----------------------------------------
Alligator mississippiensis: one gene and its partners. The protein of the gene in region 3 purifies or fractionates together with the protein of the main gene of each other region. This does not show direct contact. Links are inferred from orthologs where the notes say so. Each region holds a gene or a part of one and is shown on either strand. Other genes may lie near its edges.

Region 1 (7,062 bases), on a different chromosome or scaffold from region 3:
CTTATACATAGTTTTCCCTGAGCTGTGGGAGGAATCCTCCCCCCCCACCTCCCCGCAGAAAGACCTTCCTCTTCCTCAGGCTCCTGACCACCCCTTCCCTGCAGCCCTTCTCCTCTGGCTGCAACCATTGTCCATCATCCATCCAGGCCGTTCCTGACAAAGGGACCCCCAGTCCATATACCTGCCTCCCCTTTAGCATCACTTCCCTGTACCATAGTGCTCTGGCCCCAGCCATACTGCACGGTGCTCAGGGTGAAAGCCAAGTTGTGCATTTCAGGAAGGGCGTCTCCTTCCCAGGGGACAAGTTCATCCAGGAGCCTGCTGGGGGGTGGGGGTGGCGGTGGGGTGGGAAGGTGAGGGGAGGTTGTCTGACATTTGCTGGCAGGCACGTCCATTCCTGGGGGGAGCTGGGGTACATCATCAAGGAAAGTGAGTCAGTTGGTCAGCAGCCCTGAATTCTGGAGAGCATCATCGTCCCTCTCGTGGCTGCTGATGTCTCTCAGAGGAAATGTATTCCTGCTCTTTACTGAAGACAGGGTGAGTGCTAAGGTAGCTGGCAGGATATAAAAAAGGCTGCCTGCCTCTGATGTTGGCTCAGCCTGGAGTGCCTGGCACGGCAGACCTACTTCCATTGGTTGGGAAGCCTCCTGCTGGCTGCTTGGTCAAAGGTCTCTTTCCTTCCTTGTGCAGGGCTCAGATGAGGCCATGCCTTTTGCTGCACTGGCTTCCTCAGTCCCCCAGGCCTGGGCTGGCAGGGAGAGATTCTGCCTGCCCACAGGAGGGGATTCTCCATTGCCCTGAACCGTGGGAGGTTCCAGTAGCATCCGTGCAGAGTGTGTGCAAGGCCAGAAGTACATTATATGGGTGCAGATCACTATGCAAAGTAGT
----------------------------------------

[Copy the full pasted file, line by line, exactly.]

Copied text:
Alligator mississippiensis: one gene and its partners. The protein of the gene in region 3 purifies or fractionates together with the protein of the main gene of each other region. This does not show direct contact. Links are inferred from orthologs where the notes say so. Each region holds a gene or a part of one and is shown on either strand. Other genes may lie near its edges.

Region 1 (7,062 bases), on a different chromosome or scaffold from region 3:
CTTATACATAGTTTTCCCTGAGCTGTGGGAGGAATCCTCCCCCCCCACCTCCCCGCAGAAAGACCTTCCTCTTCCTCAGGCTCCTGACCACCCCTTCCCTGCAGCCCTTCTCCTCTGGCTGCAACCATTGTCCATCATCCATCCAGGCCGTTCCTGACAAAGGGACCCCCAGTCCATATACCTGCCTCCCCTTTAGCATCACTTCCCTGTACCATAGTGCTCTGGCCCCAGCCATACTGCACGGTGCTCAGGGTGAAAGCCAAGTTGTGCATTTCAGGAAGGGCGTCTCCTTCCCAGGGGACAAGTTCATCCAGGAGCCTGCTGGGGGGTGGGGGTGGCGGTGGGGTGGGAAGGTGAGGGGAGGTTGTCTGACATTTGCTGGCAGGCACGTCCATTCCTGGGGGGAGCTGGGGTACATCATCAAGGAAAGTGAGTCAGTTGGTCAGCAGCCCTGAATTCTGGAGAGCATCATCGTCCCTCTCGTGGCTGCTGATGTCTCTCAGAGGAAATGTATTCCTGCTCTTTACTGAAGACAGGGTGAGTGCTAAGGTAGCTGGCAGGATATAAAAAAGGCTGCCTGCCTCTGATGTTGGCTCAGCCTGGAGTGCCTGGCACGGCAGACCTACTTCCATTGGTTGGGAAGCCTCCTGCTGGCTGCTTGGTCAAAGGTCTCTTTCCTTCCTTGTGCAGGGCTCAGATGAGGCCATGCCTTTTGCTGCACTGGCTTCCTCAGTCCCCCAGGCCTGGGCTGGCAGGGAGAGATTCTGCCTGCCCACAGGAGGGGATTCTCCATTGCCCTGAACCGTGGGAGGTTCCAGTAGCATCCGTGCAGAGTGTGTGCAAGGCCAGAAGTACATTATATGGGTGCAGATCACTATGCAAAGTAGT